Second Indian student 'rejected by German professor because of India's rape problem'

Professor Annette Beck-Sickinger has apologised for her comments but says they were taken out of context in 'faked' email that went viral

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The Independent Online

A second male Indian student has come forward saying he was rejected for an internship with a German professor because of India’s “rape problem”.

Professor Annette Beck-Sickinger, a biochemistry lecturer at the University of Leipzig, has been widely criticised and even written to by the German ambassador in Delhi after an alleged email from her to a first student went viral.

In the original message, posted to the Q and A website Quora, the professor was accused of telling an applicant: “Unfortunately I don’t accept any Indian male students for internships. We hear a lot about the rape problem in India, which I cannot support.

“I have many female friends in my group, so I think this attitude is something that I cannot support.”

Prof Beck-Sickinger has denied ever sending an email in this form, and her university is standing by her – but a second Indian man has now made similar claims against the teacher after he was made aware of the furore.

The student, who did not wish to be identified, told BBC News the professor wrote to him in early 2014 saying she “no longer accepts any male Indian guests, trainees, doctorial students or PostDocs due to the severe rape problem in India”.

“It was a bit of a shock that a scientist would have an attitude like that,” he said.

Leipzig University confirmed to the BBC that while Prof Beck-Sickinger had exchanged emails with the second man, they have since been deleted. It nonetheless said she “never answered an application in that way”.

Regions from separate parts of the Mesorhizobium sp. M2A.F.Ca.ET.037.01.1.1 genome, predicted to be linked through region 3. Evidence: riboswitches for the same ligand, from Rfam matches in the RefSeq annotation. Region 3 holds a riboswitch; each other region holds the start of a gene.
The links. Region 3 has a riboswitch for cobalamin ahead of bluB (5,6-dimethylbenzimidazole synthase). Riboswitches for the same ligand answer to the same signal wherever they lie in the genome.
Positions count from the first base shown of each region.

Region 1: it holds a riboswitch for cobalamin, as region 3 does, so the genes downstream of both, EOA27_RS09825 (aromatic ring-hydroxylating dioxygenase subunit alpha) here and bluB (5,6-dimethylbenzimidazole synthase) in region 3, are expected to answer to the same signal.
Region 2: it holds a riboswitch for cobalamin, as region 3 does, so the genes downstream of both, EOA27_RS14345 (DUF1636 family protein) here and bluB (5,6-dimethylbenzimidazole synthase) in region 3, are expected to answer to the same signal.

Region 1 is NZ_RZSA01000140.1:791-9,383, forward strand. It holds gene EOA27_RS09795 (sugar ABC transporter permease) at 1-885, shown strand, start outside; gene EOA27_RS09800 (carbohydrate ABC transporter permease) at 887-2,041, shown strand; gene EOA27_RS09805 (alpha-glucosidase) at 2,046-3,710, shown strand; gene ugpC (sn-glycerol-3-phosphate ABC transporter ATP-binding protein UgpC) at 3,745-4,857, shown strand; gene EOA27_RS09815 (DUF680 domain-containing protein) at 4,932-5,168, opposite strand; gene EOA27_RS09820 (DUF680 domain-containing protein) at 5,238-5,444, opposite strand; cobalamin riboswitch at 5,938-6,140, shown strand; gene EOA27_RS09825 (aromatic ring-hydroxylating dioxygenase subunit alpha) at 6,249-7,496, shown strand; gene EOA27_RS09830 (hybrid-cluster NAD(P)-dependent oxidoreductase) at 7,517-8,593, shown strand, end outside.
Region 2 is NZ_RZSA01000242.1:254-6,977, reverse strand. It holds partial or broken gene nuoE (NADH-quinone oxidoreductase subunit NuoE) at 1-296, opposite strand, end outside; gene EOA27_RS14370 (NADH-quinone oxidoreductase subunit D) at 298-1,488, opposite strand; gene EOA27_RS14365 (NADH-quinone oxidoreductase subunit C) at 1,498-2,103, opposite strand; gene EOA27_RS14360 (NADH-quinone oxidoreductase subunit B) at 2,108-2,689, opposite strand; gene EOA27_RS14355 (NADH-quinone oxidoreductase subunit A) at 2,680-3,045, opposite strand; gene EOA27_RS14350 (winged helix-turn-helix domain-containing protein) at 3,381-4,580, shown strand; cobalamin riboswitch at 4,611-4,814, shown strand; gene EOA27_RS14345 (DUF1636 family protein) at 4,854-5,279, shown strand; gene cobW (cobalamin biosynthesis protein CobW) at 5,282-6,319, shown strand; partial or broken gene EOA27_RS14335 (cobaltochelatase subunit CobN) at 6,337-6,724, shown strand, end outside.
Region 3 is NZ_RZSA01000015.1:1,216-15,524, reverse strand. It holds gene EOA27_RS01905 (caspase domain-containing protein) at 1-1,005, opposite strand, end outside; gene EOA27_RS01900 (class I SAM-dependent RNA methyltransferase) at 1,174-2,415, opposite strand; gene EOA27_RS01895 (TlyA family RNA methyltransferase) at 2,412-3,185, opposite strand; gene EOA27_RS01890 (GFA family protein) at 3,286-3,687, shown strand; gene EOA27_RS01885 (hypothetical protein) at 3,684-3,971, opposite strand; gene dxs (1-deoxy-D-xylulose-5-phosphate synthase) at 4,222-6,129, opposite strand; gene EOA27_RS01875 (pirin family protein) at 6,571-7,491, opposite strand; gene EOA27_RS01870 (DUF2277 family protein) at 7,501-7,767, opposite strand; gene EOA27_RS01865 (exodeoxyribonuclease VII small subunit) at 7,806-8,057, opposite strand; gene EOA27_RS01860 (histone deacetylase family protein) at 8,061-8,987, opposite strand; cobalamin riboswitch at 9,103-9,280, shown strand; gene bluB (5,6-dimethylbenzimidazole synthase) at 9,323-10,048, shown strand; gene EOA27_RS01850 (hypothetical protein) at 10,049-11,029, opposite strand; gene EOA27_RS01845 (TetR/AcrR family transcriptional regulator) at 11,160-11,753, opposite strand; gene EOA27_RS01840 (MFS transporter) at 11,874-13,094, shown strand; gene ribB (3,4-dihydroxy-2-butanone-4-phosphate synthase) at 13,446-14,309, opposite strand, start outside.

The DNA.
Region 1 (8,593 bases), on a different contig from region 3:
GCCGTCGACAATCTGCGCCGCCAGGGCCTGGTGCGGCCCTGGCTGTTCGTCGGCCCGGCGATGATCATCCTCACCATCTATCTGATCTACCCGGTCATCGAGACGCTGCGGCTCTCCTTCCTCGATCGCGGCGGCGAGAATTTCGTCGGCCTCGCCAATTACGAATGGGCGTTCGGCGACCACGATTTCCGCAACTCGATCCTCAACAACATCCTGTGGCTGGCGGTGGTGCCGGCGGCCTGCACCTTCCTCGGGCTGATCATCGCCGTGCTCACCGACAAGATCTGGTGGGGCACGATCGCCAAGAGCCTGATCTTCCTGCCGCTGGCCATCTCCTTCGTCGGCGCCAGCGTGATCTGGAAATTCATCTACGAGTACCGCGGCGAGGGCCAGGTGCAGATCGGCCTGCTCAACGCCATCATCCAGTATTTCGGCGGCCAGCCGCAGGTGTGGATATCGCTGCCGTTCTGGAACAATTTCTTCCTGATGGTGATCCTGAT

In an earlier statement posted to the university website, Prof Beck-Sickinger apologised if anyone had been offended by the comments in the original email but added that they came “in a discussion about the social conditions in Germany and India”.

She said the student had been rejected initially because there were no spaces left, and that the email that went viral had been cobbled together out of statements made in a later, heated exchange on “the problem of rape of women in India”.

University president Professor Beate Schücking said the incident was being reviewed by the university, but added that she had seen the original email chain and supported the professor’s “escuse”.

Schücking said the email as it appeared online had “obviously been faked” to take out of context statements “in reply to a provocative email”. She nonetheless said she “does not tolerate these comments”.

India has been the subject of intense media scrutiny regarding social attitudes towards rape. Last week, the Indian government issued an order to block the showing the documentary India’s Daughter, the subject of which was a brutal 2012 brutal gang-rape and murder of a 23-year-old woman in Delhi.

According to crime statistics on the Nation Master website, Germany has the 43rd highest proportionate rate of rape in the world whilst India is in equal 94th. Figures only take into account rape incidents that are reported to the police.